Acute hepatic porphyrias are inherited metabolic disorders resulting from a specific enzyme defect in the heme biosynthetic pathway. Acute intermittent porphyria is the most common type and has the most severe presentation.1 Acute episodes can be triggered by surgery, certain drugs, pregnancy, menstruation, infection, or fasting.1
Guillain–Barré syndrome is characterized by rapidly evolving ascending weakness, mild sensory loss and hypo- or areflexia. The nadir of weakness is reached within 2 weeks in 50% of cases and by 4 weeks in 90% of cases.2 In axonal variants of Guillain–Barré syndrome, patients have a more rapid progression of weakness to an earlier nadir, resulting in paralysis and respiratory failure over a few days. Axonal forms of Guillain–Barré syndrome may be similar to acute porphyric neuropathy, in that both have rapidly progressive weakness with respiratory involvement, and autonomic neuropathy.3
This case report describes a patient with acute intermittent porphyria with two separate acute neurologic presentations. Motor neuropathy may be the most objective clinical manifestation that assists in the diagnosis of these uncommon diseases. Acute intermittent porphyria should be considered in patients with recurrent quadriparesis, irrespective of age, gender, racial, and/or ethnic background.
Chart review of the initial hospitalization and follow-up visit revealed a 65-year-old woman of Hispanic ethnicity with poorly controlled type 2 diabetes mellitus and no prior history of weakness, who presented with fever followed by diffuse myalgia, which progressed to flaccid quadriparesis and respiratory failure requiring mechanical ventilation in the setting of underlying infection (cytomegalovirus viremia) within the space of a few weeks. She developed hyponatremia, which upon investigation, was thought to be due to syndrome of inappropriate secretion of antidiuretic hormone (SIADH).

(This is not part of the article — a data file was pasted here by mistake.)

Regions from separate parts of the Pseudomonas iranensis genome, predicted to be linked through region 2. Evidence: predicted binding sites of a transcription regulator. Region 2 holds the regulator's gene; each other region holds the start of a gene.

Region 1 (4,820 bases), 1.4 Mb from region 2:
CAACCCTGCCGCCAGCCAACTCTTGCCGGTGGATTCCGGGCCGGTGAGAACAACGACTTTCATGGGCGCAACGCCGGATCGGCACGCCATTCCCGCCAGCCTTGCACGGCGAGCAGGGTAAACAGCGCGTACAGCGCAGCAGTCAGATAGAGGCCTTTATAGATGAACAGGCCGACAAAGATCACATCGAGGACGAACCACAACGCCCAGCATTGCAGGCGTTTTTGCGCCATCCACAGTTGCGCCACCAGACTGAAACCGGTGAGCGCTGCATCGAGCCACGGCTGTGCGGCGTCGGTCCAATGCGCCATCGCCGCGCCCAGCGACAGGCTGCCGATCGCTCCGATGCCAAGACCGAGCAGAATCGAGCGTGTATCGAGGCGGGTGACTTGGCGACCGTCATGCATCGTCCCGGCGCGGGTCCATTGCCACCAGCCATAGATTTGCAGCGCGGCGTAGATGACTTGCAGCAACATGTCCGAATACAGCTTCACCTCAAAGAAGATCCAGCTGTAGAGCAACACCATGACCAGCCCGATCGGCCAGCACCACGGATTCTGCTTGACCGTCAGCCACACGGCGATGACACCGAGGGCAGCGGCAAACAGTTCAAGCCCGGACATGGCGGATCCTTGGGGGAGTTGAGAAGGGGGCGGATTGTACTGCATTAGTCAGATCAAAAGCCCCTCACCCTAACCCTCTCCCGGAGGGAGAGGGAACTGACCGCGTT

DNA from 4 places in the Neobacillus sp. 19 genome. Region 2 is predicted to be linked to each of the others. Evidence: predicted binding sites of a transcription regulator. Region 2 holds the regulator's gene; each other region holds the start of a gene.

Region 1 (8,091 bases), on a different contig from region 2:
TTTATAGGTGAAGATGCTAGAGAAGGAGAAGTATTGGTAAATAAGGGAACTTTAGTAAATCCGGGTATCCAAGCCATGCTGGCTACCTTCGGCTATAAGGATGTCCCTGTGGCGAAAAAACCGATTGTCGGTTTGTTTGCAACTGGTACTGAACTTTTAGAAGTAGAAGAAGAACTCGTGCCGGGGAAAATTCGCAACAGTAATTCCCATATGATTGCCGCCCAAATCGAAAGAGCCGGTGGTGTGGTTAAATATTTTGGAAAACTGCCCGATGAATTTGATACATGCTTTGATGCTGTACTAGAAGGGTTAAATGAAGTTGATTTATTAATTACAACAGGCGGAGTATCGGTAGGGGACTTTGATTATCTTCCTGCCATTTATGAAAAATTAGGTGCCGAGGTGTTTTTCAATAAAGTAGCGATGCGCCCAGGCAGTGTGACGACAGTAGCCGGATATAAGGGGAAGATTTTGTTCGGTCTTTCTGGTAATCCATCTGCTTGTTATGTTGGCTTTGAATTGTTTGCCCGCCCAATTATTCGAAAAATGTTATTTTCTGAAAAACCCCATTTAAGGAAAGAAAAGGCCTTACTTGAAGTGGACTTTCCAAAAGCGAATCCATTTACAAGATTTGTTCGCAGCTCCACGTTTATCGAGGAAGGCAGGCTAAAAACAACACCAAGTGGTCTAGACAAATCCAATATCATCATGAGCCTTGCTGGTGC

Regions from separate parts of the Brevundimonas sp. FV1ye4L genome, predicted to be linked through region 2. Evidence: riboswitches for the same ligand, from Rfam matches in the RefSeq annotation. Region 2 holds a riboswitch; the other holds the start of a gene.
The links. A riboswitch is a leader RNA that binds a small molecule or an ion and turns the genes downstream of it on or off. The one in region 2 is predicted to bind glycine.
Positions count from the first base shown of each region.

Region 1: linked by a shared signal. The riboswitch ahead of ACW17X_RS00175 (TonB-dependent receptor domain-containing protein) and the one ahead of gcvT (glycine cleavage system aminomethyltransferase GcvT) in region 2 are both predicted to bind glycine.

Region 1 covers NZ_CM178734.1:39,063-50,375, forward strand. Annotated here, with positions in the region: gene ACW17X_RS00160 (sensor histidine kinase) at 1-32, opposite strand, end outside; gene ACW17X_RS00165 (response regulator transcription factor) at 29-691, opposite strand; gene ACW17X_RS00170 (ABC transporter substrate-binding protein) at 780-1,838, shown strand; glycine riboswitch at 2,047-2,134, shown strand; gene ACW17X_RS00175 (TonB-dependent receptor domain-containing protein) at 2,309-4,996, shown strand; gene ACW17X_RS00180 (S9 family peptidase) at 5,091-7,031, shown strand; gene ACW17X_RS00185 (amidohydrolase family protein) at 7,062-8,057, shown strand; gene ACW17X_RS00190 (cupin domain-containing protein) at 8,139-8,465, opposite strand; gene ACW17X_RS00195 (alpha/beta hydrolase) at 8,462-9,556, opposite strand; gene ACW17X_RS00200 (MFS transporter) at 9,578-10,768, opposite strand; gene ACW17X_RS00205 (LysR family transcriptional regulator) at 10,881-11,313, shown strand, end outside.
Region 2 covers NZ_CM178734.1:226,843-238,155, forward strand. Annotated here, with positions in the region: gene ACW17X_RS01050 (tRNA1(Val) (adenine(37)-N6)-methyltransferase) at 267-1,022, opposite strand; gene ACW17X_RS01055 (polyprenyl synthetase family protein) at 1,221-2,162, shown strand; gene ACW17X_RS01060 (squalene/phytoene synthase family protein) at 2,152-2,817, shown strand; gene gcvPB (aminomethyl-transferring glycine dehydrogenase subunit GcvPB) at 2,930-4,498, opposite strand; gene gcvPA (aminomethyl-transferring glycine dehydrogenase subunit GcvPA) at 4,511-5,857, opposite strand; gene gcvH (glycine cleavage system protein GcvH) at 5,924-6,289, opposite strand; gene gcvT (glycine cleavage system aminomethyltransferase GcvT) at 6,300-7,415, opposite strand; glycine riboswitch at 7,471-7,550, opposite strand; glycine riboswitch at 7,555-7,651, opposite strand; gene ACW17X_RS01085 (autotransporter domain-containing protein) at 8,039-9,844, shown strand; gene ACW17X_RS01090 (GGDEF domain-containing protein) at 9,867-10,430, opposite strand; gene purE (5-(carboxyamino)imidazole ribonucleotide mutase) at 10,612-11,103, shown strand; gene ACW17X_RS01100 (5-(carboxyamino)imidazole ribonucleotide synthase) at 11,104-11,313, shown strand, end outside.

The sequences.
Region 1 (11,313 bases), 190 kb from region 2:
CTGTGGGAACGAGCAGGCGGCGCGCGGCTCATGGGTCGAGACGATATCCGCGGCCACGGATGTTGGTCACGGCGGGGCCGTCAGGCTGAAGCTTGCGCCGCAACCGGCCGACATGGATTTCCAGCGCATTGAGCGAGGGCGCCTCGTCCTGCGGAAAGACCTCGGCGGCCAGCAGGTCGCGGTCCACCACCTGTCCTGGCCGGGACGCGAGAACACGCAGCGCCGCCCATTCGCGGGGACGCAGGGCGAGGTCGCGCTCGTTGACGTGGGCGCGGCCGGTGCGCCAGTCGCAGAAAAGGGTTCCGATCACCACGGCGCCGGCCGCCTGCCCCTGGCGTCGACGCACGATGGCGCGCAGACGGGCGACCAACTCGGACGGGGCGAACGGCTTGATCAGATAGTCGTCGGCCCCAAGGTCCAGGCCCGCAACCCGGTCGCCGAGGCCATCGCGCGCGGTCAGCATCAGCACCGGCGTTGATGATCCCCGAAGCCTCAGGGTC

During initial hospitalization, the patient had been treated by the first physician with prednisone and intravenous immunoglobulin for initial presumptive diagnosis of polymyositis, given the markedly elevated creatine kinase (CK; 8,002 U/L), and a thigh magnetic resonance image (MRI) showing abnormal enhancement of the pelvic girdle muscles. Two months later, when she was evaluated by another neurologist in an outpatient setting, the patient had a tracheostomy tube in place and was bedbound. On examination, she was noted to have proximal muscle weakness in the upper extremities (Medical Research Council [MRC] scale for muscle strength of 2/5) and lower extremities (MRC scale 3/5), and distal muscle weakness of upper and lower extremities (MRC scale 3/5) with diffuse hyporeflexia.
An electrodiagnostic study was interpreted as consistent with diffuse axonal neuropathy with secondary demyelinating changes (Tables 1 and 2). The patient was diagnosed by the neurologist as having an acute motor axonal neuropathy variant of Guillain–Barré syndrome. Axonal loss changes in the sensory nerves were ascribed to underlying diabetes. Sural sensory nerve action potentials were technically difficult to perform due to pedal edema. Needle electromyography examination was performed in the right upper (C5–T1) and lower extremity (L3–S1), and showed 2+ fibrillation potentials with reduced recruitment of normal-looking motor unit action potentials and increased firing rates in all tested muscles.